As well as representing regional artists, Bev Reynolds commonly shows artists she notices in New York museums and galleries. For "Fictions in Wonderland," the title of this kickoff exhibition, she displays five emerging artists on the national scene plus internationally known Sally Mann for this fun and fantasy extravaganza. A few have received the stamp of approval by being included in the Whitney Biennial, while the rest are making waves in alternative venues.
"Fictions in Wonderland" floods the gallery in volume and youthfulness apparent the minute one enters the gallery. Sharing a revved-up energy and aggressive attitude, Alyson Shotz's "Still Life" and E.V. Day's "G-Force (Jet Wash)" frame the exhibition like the gates of Disneyland. Shotz's three-dimensional, overscaled version of wetland flora mixes leggy, cartoonlike stalks supported by small furniture coasters and topped with yellow and green leaves, and seedpods. The artist connects the plants to electrical cords and outlets as if the organism is part machine. Day's installation of thongs stretched and suspended at diagonals with microfilament, converts provocative lingerie into stealthy flying machines. Taunting the audience with their scale and suggestions of motion, these two playfully test the viewer's equilibrium.
Another theme running through the exhibition is the use of precarious media. Most of the six featured artists work with unruly materials that challenge convention when it comes to form. Roxy Paine takes this tack to extremes by designing a machine that extrudes gallons of polyethylene to form what he calls "Scumak," a gooey substance that retains its liquid appearance after it has hardened. Paine supplements his series of white and red rubbery blobs produced by this process with a video tape recording of the production in process, thereby turning his contribution into a performance piece of sorts.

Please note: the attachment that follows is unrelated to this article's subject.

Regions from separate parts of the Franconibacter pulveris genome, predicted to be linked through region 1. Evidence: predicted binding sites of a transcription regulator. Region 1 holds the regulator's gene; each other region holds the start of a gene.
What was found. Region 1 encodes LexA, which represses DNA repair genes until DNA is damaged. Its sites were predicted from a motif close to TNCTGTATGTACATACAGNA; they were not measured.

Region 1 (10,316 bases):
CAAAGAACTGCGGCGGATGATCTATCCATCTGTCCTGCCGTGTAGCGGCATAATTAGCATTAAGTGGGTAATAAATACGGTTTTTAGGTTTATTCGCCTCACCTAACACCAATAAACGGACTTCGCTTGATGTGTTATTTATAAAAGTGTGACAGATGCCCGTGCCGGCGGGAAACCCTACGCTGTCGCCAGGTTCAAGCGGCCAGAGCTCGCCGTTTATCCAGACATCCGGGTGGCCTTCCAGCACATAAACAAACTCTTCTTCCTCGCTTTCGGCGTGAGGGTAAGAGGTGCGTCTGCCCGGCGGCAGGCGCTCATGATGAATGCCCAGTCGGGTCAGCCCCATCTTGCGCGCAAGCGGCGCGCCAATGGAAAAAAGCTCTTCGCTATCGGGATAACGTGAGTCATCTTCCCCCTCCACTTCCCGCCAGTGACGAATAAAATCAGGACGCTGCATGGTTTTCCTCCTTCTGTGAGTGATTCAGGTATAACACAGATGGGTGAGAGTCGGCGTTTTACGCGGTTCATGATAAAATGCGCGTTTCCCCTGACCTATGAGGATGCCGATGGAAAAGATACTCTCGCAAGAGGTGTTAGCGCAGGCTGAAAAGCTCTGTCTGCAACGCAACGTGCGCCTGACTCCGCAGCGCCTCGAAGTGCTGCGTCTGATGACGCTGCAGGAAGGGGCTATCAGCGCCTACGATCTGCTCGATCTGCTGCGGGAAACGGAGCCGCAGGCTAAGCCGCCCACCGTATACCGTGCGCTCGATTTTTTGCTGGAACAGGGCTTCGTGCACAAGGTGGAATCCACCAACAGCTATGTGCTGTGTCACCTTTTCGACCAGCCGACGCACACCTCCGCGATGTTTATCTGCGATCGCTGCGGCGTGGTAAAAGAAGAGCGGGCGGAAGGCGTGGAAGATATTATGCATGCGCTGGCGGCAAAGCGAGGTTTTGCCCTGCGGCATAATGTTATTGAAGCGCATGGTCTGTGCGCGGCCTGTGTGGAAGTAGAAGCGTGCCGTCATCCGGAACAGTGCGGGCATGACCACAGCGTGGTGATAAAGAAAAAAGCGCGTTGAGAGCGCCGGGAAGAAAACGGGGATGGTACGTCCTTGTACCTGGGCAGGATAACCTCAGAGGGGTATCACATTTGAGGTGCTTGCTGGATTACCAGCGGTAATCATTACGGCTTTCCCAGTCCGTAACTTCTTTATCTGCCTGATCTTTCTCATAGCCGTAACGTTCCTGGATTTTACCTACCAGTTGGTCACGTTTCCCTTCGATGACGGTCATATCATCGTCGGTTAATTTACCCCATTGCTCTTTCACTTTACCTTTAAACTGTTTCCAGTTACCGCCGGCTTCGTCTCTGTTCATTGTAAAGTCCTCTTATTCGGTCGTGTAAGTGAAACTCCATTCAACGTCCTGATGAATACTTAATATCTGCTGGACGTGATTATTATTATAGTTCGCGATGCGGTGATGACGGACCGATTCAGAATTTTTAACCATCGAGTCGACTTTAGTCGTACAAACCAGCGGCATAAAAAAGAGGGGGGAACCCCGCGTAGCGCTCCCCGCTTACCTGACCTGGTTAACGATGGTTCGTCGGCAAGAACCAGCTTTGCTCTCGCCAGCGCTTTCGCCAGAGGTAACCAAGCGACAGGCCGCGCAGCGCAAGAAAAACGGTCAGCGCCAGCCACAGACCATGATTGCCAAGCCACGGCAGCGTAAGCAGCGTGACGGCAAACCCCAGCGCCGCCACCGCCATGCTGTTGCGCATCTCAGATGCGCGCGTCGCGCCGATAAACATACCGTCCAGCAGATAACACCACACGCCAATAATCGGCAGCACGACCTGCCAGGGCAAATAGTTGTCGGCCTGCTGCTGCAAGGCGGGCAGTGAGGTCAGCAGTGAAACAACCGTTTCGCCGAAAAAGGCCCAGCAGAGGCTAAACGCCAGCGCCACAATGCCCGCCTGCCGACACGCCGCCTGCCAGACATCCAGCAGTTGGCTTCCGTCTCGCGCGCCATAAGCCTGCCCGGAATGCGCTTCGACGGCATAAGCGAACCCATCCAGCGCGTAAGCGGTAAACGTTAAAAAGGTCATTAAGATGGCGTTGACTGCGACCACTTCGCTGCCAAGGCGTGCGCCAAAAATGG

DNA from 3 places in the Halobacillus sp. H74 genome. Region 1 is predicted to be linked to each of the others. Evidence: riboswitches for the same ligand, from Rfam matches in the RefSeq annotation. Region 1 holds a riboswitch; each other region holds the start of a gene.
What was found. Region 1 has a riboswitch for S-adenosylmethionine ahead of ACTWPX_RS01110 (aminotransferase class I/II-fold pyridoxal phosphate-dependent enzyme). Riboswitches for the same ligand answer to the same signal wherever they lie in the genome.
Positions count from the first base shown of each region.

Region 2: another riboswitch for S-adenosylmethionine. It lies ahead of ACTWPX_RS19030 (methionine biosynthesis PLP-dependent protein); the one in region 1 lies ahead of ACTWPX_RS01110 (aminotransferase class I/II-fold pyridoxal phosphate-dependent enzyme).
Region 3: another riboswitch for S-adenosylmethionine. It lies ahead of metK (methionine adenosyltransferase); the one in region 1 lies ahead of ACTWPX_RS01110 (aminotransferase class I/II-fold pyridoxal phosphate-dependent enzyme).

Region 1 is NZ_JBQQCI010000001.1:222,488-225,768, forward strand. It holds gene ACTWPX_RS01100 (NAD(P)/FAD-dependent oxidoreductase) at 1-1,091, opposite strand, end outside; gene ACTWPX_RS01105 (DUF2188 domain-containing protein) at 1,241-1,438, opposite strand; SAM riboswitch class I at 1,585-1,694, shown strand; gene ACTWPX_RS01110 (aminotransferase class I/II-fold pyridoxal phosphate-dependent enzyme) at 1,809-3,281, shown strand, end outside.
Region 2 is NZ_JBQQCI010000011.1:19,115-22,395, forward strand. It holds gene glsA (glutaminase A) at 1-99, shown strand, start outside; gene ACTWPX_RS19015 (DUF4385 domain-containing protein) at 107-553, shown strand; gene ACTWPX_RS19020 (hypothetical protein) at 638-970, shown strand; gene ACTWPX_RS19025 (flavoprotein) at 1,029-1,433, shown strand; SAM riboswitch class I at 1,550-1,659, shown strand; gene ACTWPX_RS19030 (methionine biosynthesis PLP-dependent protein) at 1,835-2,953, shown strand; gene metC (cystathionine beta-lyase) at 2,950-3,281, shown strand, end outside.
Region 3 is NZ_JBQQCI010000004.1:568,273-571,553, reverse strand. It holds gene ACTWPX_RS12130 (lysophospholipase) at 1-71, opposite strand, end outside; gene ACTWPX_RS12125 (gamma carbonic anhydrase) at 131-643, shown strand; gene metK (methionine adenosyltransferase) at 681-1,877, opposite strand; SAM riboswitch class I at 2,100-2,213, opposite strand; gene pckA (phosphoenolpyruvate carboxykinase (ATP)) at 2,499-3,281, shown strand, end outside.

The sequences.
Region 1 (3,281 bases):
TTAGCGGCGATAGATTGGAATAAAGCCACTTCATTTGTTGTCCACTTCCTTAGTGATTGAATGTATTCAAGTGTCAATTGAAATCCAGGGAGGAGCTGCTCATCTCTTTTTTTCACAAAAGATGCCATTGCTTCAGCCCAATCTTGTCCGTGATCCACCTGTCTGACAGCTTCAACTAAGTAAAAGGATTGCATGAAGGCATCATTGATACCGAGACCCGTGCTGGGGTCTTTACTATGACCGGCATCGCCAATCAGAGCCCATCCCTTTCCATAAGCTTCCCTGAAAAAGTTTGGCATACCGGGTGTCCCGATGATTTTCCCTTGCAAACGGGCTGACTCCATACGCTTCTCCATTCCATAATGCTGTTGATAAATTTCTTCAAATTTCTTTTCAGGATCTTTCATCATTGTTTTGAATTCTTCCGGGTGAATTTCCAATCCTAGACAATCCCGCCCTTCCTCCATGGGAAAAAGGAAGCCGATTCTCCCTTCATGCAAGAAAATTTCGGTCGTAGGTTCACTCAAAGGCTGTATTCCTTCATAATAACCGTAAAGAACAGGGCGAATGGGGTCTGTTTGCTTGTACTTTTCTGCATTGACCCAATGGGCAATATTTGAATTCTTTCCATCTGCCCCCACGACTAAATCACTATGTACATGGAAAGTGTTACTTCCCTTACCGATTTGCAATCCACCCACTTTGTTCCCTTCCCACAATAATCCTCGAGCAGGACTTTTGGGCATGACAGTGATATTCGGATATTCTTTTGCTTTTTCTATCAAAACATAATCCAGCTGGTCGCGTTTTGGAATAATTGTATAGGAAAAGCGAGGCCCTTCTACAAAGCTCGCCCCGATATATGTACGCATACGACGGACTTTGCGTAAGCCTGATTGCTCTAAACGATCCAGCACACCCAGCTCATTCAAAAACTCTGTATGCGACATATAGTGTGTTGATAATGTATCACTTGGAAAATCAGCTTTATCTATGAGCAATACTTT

Christopher Chiapa's photographs of skulls made from peanut butter and jelly sandwiches, and a skull made from french fries underscore the comic atmosphere of the exhibition. One can only imagine what compels an artist to take such care carving a structure of white bread with peanut butter and jelly acting as mortar, but the mental image of such an act is as entertaining as the finished product. Less wacky but as unexpected is Tara Donovan's "Colony" in which hundreds of shortened pencils standing side by side cover about three square feet of floor in low relief. A fantasy habitat in miniature, "Colony" offers a soothing analogue to Shotz's take on nature.
Sally Mann seems an odd addition to this show of visual pranks, but her dreamy photographs somehow work. Reynolds isolates Mann's work from the playful atmosphere of the show, devoting a room to samples from the artist's "Immediate Family" and "Deep South" series. Dreamy images of the landscape, sometimes including children, appear deceptively pure. In her 1988 photograph "Crossed Sticks," the blurred images of small figures appear to play at the fork of a river or stream. The muddy earth at the crotch of the fork is marked with a tall branch stuck in the middle of the mound like a flagpole and is carved with lines that might have been etched by children with sticks. That Mann would and could capture such a carefree, unconscious moment explains half of the appeal; that such an image could draw so much longing explains the rest.
Mann surely snares the viewer between truth and fiction, and in her recent large-scale Southern landscapes she capitalizes on myths and legends perpetuated by William Faulkner and James Dickey, to name a few. The blown-up, unfocused images tinged with tea stains romantically picture formless horizons and craggy trees that could be anywhere, but she douses the photograph with implied history, calls them Southern, and voil…, the audience immediately thinks Vicksburg or Natchez. True or fictitious, Mann's versions of the South conjure relationships between earth and humans that are as old as dirt.
Other than Mann's excursions into memory, and Shotz's playful takeoff on bioengineering, "Fictions in Wonderland," is mostly about creative process and tactile appeal. And while the work may involve complicated processes, it sidesteps complicated messages or theoretical underpinnings and in that way frees the viewer to see creativity in its most basic manifestation.
"Fictions in Wonderland" is a minimalist tribute to the creative spirit, celebrating the artist's urge to tempt fate, to experiment, to confront the truth, and at the same time to tell lies. S
"Fictions in Wonderland" will be up at Reynolds Gallery, 1514 W. Main St., through Dec. 14. Call 355-6553 for details.